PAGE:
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Pharmacy & Distribution Market Research Reports & Industry Analysis

The drug distribution system in the U.S. is unlike most other nations in the world that follow centuries-old pharmacy class system, where medicines are available only through pharmacies creating a monopoly on drug distribution.

The U.S. two-class system is divided into prescription and nonprescription, or over-the-counter (OTC), medicines. The advantage is that OTC medicines are conveniently sold in a number of retail outlets so that medicines are available when consumers need them. This emphasis on consumer empowerment directly serves two of the most fundamental demands of any workable health care system -- access and affordability.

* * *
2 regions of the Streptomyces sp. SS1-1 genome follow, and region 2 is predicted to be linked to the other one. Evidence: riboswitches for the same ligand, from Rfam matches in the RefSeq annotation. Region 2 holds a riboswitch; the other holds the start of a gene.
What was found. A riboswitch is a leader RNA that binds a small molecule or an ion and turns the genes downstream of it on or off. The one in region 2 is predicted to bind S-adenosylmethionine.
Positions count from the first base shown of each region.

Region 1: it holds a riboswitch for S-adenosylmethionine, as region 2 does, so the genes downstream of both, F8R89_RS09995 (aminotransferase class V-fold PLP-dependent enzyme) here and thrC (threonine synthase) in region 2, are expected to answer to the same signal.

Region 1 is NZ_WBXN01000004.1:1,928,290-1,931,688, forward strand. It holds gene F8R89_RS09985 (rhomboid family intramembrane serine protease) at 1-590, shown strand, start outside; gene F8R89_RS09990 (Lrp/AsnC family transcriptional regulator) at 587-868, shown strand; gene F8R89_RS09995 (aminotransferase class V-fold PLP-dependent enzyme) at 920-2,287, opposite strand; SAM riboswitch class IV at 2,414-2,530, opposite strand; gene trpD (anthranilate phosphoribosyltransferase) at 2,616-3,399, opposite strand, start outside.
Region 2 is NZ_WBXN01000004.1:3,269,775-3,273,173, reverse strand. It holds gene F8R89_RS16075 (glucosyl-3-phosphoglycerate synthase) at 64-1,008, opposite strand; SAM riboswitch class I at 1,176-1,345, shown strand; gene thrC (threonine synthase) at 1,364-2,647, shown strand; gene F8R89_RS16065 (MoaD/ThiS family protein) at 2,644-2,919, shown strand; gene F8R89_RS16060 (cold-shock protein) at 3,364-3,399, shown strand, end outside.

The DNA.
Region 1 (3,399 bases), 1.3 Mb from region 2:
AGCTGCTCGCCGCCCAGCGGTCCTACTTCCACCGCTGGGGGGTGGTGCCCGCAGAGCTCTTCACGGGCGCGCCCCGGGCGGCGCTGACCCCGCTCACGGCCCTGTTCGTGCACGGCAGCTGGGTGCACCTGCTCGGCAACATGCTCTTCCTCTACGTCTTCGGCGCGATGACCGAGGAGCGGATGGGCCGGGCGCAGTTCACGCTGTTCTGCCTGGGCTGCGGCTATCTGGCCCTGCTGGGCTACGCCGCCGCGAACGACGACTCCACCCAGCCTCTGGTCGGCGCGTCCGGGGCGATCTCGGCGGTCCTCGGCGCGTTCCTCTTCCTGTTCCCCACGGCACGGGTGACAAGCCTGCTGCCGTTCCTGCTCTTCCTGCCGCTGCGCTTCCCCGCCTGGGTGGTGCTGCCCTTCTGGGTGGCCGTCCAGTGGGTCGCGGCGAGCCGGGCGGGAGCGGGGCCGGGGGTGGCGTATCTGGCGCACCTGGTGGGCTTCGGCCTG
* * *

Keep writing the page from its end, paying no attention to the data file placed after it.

In recent years, a few of the world’s pharmacy-only national systems have recognized the growing need for greater access to safe and effective medications. Japan, the Netherlands, Denmark, the United Kingdom, Italy, and Argentina all have been part of this trend toward granting consumers increased access to medicines in more outlets.

The drug distribution system in the U.S. is highly regulated by the U.S. Food and Drug Administration (FDA) to ensure only those medications that have a wide enough safety margin and that can be safely and effectively used without the help of a health care professional are available without a prescription.

The somewhat controversial notion of adding a third class of drugs to the U.S. system has been panned by experts and regulators including the AMA and FDA. They say creating a third transition class of drugs would create another health care-disadvantaged population -- those without easy access to a pharmacist at convenient times.

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Pharmacy & Distribution Industry Research & Market Reports

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